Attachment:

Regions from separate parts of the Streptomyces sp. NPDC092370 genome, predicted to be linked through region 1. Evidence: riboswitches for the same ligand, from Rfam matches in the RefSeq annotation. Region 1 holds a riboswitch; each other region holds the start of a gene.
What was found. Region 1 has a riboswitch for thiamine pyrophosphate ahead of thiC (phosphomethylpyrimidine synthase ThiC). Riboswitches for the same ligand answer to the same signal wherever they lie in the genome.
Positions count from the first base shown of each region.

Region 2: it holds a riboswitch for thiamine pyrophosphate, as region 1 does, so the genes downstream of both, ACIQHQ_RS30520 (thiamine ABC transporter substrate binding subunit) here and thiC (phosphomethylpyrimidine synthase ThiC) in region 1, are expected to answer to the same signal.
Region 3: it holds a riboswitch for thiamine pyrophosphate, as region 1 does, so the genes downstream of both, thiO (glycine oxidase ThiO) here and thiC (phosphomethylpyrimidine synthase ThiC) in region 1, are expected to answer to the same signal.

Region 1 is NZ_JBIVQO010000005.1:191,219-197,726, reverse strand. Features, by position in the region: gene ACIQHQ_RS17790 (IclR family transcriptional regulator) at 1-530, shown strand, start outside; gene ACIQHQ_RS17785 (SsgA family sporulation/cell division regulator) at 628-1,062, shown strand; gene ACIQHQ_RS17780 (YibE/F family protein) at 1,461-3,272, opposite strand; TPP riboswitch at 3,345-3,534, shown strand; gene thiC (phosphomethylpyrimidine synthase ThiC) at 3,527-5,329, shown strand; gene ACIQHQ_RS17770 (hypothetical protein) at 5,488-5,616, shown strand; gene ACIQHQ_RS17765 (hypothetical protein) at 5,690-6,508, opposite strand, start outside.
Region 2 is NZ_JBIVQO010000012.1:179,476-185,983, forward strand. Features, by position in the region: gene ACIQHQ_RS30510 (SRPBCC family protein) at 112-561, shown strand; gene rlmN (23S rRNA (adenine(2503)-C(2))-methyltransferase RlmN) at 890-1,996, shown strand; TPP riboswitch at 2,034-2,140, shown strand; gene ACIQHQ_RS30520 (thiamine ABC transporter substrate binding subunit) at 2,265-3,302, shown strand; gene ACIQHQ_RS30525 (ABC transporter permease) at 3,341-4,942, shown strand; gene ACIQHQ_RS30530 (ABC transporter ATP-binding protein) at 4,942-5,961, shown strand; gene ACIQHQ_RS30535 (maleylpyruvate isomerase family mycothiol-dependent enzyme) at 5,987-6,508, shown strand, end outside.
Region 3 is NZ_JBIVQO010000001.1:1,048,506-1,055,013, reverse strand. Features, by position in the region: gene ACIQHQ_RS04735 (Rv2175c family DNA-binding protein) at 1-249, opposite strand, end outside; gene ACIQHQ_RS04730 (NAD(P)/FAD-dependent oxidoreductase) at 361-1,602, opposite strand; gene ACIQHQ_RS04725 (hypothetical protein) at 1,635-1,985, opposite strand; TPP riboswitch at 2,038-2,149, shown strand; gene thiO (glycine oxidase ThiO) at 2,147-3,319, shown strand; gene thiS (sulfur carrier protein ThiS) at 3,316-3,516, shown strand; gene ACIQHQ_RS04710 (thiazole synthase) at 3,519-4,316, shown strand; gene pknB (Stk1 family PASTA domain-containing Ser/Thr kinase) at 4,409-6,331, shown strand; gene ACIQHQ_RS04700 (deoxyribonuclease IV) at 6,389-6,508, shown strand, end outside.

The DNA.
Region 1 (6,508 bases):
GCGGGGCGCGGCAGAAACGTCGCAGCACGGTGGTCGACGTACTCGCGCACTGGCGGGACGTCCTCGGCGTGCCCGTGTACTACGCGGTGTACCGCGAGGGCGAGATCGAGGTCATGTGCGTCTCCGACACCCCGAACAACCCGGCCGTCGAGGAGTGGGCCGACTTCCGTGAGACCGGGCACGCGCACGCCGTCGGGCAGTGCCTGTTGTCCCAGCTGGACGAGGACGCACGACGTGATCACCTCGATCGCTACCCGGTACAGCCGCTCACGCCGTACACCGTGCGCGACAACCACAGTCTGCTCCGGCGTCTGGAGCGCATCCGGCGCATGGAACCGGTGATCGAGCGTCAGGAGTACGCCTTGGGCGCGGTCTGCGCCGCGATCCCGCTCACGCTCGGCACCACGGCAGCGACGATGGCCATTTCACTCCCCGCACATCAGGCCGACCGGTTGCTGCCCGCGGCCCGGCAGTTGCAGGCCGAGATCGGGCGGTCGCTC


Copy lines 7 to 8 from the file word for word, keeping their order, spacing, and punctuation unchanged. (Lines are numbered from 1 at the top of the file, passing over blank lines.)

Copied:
Region 2 is NZ_JBIVQO010000012.1:179,476-185,983, forward strand. Features, by position in the region: gene ACIQHQ_RS30510 (SRPBCC family protein) at 112-561, shown strand; gene rlmN (23S rRNA (adenine(2503)-C(2))-methyltransferase RlmN) at 890-1,996, shown strand; TPP riboswitch at 2,034-2,140, shown strand; gene ACIQHQ_RS30520 (thiamine ABC transporter substrate binding subunit) at 2,265-3,302, shown strand; gene ACIQHQ_RS30525 (ABC transporter permease) at 3,341-4,942, shown strand; gene ACIQHQ_RS30530 (ABC transporter ATP-binding protein) at 4,942-5,961, shown strand; gene ACIQHQ_RS30535 (maleylpyruvate isomerase family mycothiol-dependent enzyme) at 5,987-6,508, shown strand, end outside.
Region 3 is NZ_JBIVQO010000001.1:1,048,506-1,055,013, reverse strand. Features, by position in the region: gene ACIQHQ_RS04735 (Rv2175c family DNA-binding protein) at 1-249, opposite strand, end outside; gene ACIQHQ_RS04730 (NAD(P)/FAD-dependent oxidoreductase) at 361-1,602, opposite strand; gene ACIQHQ_RS04725 (hypothetical protein) at 1,635-1,985, opposite strand; TPP riboswitch at 2,038-2,149, shown strand; gene thiO (glycine oxidase ThiO) at 2,147-3,319, shown strand; gene thiS (sulfur carrier protein ThiS) at 3,316-3,516, shown strand; gene ACIQHQ_RS04710 (thiazole synthase) at 3,519-4,316, shown strand; gene pknB (Stk1 family PASTA domain-containing Ser/Thr kinase) at 4,409-6,331, shown strand; gene ACIQHQ_RS04700 (deoxyribonuclease IV) at 6,389-6,508, shown strand, end outside.